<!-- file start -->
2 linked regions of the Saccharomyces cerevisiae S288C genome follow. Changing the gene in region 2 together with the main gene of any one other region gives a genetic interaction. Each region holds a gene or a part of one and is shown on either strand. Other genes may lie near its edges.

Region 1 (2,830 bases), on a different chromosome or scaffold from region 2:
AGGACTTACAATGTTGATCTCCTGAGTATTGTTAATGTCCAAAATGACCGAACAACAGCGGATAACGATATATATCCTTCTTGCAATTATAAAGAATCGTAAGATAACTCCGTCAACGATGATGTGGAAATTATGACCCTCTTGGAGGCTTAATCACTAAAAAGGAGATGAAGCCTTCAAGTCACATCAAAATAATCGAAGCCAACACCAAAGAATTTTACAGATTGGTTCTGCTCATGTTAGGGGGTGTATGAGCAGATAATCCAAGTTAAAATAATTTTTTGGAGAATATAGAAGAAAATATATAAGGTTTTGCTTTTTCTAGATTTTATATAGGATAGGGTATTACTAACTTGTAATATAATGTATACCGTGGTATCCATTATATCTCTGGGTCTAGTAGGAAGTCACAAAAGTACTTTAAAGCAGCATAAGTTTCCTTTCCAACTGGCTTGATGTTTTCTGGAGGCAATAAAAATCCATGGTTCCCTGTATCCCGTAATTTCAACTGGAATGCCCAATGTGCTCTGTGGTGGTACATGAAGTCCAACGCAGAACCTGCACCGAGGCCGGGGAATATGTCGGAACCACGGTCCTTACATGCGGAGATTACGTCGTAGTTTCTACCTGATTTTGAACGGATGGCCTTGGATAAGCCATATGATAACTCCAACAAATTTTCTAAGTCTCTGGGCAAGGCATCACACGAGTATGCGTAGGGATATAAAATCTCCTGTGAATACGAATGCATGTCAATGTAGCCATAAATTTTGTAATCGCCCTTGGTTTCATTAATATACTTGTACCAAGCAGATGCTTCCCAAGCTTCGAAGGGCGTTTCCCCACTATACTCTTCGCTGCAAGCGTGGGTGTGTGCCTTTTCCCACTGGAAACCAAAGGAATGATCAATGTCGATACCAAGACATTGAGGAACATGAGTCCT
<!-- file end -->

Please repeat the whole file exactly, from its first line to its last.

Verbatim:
2 linked regions of the Saccharomyces cerevisiae S288C genome follow. Changing the gene in region 2 together with the main gene of any one other region gives a genetic interaction. Each region holds a gene or a part of one and is shown on either strand. Other genes may lie near its edges.

Region 1 (2,830 bases), on a different chromosome or scaffold from region 2:
AGGACTTACAATGTTGATCTCCTGAGTATTGTTAATGTCCAAAATGACCGAACAACAGCGGATAACGATATATATCCTTCTTGCAATTATAAAGAATCGTAAGATAACTCCGTCAACGATGATGTGGAAATTATGACCCTCTTGGAGGCTTAATCACTAAAAAGGAGATGAAGCCTTCAAGTCACATCAAAATAATCGAAGCCAACACCAAAGAATTTTACAGATTGGTTCTGCTCATGTTAGGGGGTGTATGAGCAGATAATCCAAGTTAAAATAATTTTTTGGAGAATATAGAAGAAAATATATAAGGTTTTGCTTTTTCTAGATTTTATATAGGATAGGGTATTACTAACTTGTAATATAATGTATACCGTGGTATCCATTATATCTCTGGGTCTAGTAGGAAGTCACAAAAGTACTTTAAAGCAGCATAAGTTTCCTTTCCAACTGGCTTGATGTTTTCTGGAGGCAATAAAAATCCATGGTTCCCTGTATCCCGTAATTTCAACTGGAATGCCCAATGTGCTCTGTGGTGGTACATGAAGTCCAACGCAGAACCTGCACCGAGGCCGGGGAATATGTCGGAACCACGGTCCTTACATGCGGAGATTACGTCGTAGTTTCTACCTGATTTTGAACGGATGGCCTTGGATAAGCCATATGATAACTCCAACAAATTTTCTAAGTCTCTGGGCAAGGCATCACACGAGTATGCGTAGGGATATAAAATCTCCTGTGAATACGAATGCATGTCAATGTAGCCATAAATTTTGTAATCGCCCTTGGTTTCATTAATATACTTGTACCAAGCAGATGCTTCCCAAGCTTCGAAGGGCGTTTCCCCACTATACTCTTCGCTGCAAGCGTGGGTGTGTGCCTTTTCCCACTGGAAACCAAAGGAATGATCAATGTCGATACCAAGACATTGAGGAACATGAGTCCT